Absent from the discourse on domestic violence is much mention of the other half of the terrified population − men

Dear Editor,

A single day does not pass without, in the newspapers, some reference to the embarrassment of our treatment of women.

In your edition of Monday, March 16, we read another interview with Minister of Human Services Priya Manickchand in which she again urges female victims to adopt an attitude of zero tolerance to violence in all its forms. Alissa Trotz, writing from the diaspora, reminds us of Eusi Kwayana’s call for the creation of a commission which will examine the causes and treatment of this problem. The number of women beaten, maimed, murdered, kicked out of the house, dispossessed and otherwise violated in their being serves to underscore the stubborn futility of campaigns to “stamp it out,” the inertial resistance to all the sermons in mosque, church and mandir, to the uncertain ministrations of the police force, the ‘busyness’ of the social workers, the well-meaning work of all the editorialists and commentators.

Absent from the discourse on domestic violence is much mention of the other half of the terrified population − the men, whom Sophie Torrent, the Swiss social worker in her book The Battered Man often portrays as object of a brutality of the worst sort, “diminished in his role of husband and lover, denigrated as a father, subject to public humiliation in some cases…” As we reform our approach to domestic violence, as we re-invent our attitudes to social relations, the role of women as generators of the very culture of sexism and violence in which they socialise their sons, the woman as active, determined and often pitiless perpetrator of the type of violence in which they specialise, ought to be brought to the commission we need to form.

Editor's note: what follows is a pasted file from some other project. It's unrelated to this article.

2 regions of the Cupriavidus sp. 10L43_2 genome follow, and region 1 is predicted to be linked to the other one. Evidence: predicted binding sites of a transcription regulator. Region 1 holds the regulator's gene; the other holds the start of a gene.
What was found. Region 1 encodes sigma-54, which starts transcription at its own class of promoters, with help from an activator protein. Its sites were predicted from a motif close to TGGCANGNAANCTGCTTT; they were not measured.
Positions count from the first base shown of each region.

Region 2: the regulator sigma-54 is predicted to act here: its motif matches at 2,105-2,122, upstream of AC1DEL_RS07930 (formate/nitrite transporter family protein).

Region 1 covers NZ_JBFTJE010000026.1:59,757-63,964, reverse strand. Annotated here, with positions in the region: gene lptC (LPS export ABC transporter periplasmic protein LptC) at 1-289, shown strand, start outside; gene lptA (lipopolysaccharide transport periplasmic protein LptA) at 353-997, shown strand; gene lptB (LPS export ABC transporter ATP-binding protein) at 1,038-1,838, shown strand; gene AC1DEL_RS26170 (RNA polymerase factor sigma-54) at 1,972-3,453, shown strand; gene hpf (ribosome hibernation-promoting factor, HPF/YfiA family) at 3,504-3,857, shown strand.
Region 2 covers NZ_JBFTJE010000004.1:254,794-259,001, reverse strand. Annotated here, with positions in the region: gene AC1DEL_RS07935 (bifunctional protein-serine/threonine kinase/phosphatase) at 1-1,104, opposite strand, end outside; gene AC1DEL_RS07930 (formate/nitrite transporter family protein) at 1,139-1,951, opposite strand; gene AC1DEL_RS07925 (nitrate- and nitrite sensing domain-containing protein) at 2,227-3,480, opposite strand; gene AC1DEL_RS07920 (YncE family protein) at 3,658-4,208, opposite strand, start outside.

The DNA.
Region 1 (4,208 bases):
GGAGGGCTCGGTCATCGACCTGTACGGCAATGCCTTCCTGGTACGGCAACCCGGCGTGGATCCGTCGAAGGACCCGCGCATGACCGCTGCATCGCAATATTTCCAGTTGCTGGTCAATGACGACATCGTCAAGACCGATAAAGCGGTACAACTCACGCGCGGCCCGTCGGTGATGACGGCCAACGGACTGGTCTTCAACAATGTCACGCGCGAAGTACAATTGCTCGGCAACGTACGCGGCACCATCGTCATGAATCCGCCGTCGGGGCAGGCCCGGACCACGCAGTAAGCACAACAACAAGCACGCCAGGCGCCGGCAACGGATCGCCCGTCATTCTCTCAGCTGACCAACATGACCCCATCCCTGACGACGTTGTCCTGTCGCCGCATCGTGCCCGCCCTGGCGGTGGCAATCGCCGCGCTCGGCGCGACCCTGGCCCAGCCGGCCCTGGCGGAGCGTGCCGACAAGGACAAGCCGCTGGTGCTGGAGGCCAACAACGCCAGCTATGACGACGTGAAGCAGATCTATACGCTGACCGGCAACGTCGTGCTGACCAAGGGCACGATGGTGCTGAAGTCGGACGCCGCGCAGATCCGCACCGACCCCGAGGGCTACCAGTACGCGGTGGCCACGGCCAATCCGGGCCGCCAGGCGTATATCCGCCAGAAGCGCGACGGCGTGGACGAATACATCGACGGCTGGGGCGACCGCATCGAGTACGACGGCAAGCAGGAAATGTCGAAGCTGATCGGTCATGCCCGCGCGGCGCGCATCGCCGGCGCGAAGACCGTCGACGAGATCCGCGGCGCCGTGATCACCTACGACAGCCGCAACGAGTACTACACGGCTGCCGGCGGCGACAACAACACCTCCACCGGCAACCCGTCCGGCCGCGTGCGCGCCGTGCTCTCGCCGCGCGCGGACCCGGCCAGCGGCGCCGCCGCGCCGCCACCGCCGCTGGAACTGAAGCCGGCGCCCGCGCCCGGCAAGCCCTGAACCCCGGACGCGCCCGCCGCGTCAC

Torrent writes “psychological violence is the favourite weapon of women…”

In a corner of the world roused from a long sleep, where violence against the slave, the Amerindian, the poor, has been justly condemned, where the regime of human rights is now extended to cover the deserving ill and mentally infirm as the most unworthy, the time has come for us to regard with care exactly where the pendulum will come to rest.

I remember reading, in this newspaper, of cases of women hammering men to death, stabbing, beating up; however, statistically, physical violence by women, as certain types of crime, will be rare. But is the concept of violence to be limited to use of this or that weapon, of tooth or claw? Should we forget that the tongue, the word, is a particularly destructive sort of weapon?

Elisabeth Badinter, the French philosopher, writing in Fausse Route notes, indeed warns,  “To wish to systematically ignore the violence and power of women, to constantly proclaim their oppression, hence innocence, is to cut a trench through the ranks of  a humanity divided in two… a depiction far removed from reality. On one side the victims of masculine oppression, on the other the oppressors, all powerful.”

The Holy Qur’an and the prophetic tradition in Islam takes care to dispense with the commonly accepted dichotomy − women as the weaker sex, the unique victim. There is a saying attributed to Muhammad (on whom be peace) (who in his final sermon exhorts us to honour and be kind to women) which states that Hell is full of women who have sinned with their tongues. And the Qur’an decries the human habit of bad-talking others, bearing false witness and acting unjustly. And one concludes, after a long reflection, that the violence abroad in the world, and more precisely in our societies, finds its roots and its nourishment both in the cultural forms that define our lives and in the mental health problems that are everywhere found.

It would, by the end, become evident that the cultural order creating conditions that enable violence against women will, inescapably, facilitate violence against other social categories –children or the handicapped, or men; a certain race or tribe, this or that class or socio-economic grouping.

In order then for the cultural conditions to perpetuate themselves there must be, at broad levels, a consensus by most members of the societies under study, that the oppressed group merits the opprobrium under which it suffers, and therefore earns the sanctions which it will attract.

Yours faithfully,
Abu Bakr

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